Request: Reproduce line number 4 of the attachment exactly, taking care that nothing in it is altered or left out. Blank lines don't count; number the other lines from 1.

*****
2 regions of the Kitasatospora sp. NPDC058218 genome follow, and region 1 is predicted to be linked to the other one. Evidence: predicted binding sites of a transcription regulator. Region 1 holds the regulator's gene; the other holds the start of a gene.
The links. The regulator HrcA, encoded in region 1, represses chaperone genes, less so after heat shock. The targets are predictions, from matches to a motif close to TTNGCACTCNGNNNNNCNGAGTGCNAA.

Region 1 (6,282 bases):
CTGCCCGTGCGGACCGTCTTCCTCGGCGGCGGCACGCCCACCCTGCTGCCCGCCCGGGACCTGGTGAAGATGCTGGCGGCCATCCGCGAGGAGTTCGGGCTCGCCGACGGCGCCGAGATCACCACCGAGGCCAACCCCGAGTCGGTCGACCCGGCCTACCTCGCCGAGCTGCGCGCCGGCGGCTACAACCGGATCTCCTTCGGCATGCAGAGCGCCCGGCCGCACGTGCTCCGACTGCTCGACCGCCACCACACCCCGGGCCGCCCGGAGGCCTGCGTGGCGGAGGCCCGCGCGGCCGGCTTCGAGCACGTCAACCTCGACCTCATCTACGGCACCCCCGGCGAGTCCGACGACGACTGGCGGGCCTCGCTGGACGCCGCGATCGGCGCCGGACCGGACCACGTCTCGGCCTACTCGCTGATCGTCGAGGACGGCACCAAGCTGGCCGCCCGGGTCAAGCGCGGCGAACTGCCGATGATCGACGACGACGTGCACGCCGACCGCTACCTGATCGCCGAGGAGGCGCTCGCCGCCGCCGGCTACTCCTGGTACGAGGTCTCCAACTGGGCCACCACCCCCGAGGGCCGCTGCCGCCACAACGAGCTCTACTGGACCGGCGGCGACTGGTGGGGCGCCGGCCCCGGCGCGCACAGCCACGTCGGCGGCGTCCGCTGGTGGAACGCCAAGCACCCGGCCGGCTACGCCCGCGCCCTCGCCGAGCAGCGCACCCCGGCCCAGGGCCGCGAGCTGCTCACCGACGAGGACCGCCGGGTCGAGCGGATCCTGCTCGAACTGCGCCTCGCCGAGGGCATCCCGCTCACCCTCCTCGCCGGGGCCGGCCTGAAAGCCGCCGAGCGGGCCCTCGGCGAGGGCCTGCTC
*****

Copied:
CTGCCCGTGCGGACCGTCTTCCTCGGCGGCGGCACGCCCACCCTGCTGCCCGCCCGGGACCTGGTGAAGATGCTGGCGGCCATCCGCGAGGAGTTCGGGCTCGCCGACGGCGCCGAGATCACCACCGAGGCCAACCCCGAGTCGGTCGACCCGGCCTACCTCGCCGAGCTGCGCGCCGGCGGCTACAACCGGATCTCCTTCGGCATGCAGAGCGCCCGGCCGCACGTGCTCCGACTGCTCGACCGCCACCACACCCCGGGCCGCCCGGAGGCCTGCGTGGCGGAGGCCCGCGCGGCCGGCTTCGAGCACGTCAACCTCGACCTCATCTACGGCACCCCCGGCGAGTCCGACGACGACTGGCGGGCCTCGCTGGACGCCGCGATCGGCGCCGGACCGGACCACGTCTCGGCCTACTCGCTGATCGTCGAGGACGGCACCAAGCTGGCCGCCCGGGTCAAGCGCGGCGAACTGCCGATGATCGACGACGACGTGCACGCCGACCGCTACCTGATCGCCGAGGAGGCGCTCGCCGCCGCCGGCTACTCCTGGTACGAGGTCTCCAACTGGGCCACCACCCCCGAGGGCCGCTGCCGCCACAACGAGCTCTACTGGACCGGCGGCGACTGGTGGGGCGCCGGCCCCGGCGCGCACAGCCACGTCGGCGGCGTCCGCTGGTGGAACGCCAAGCACCCGGCCGGCTACGCCCGCGCCCTCGCCGAGCAGCGCACCCCGGCCCAGGGCCGCGAGCTGCTCACCGACGAGGACCGCCGGGTCGAGCGGATCCTGCTCGAACTGCGCCTCGCCGAGGGCATCCCGCTCACCCTCCTCGCCGGGGCCGGCCTGAAAGCCGCCGAGCGGGCCCTCGGCGAGGGCCTGCTC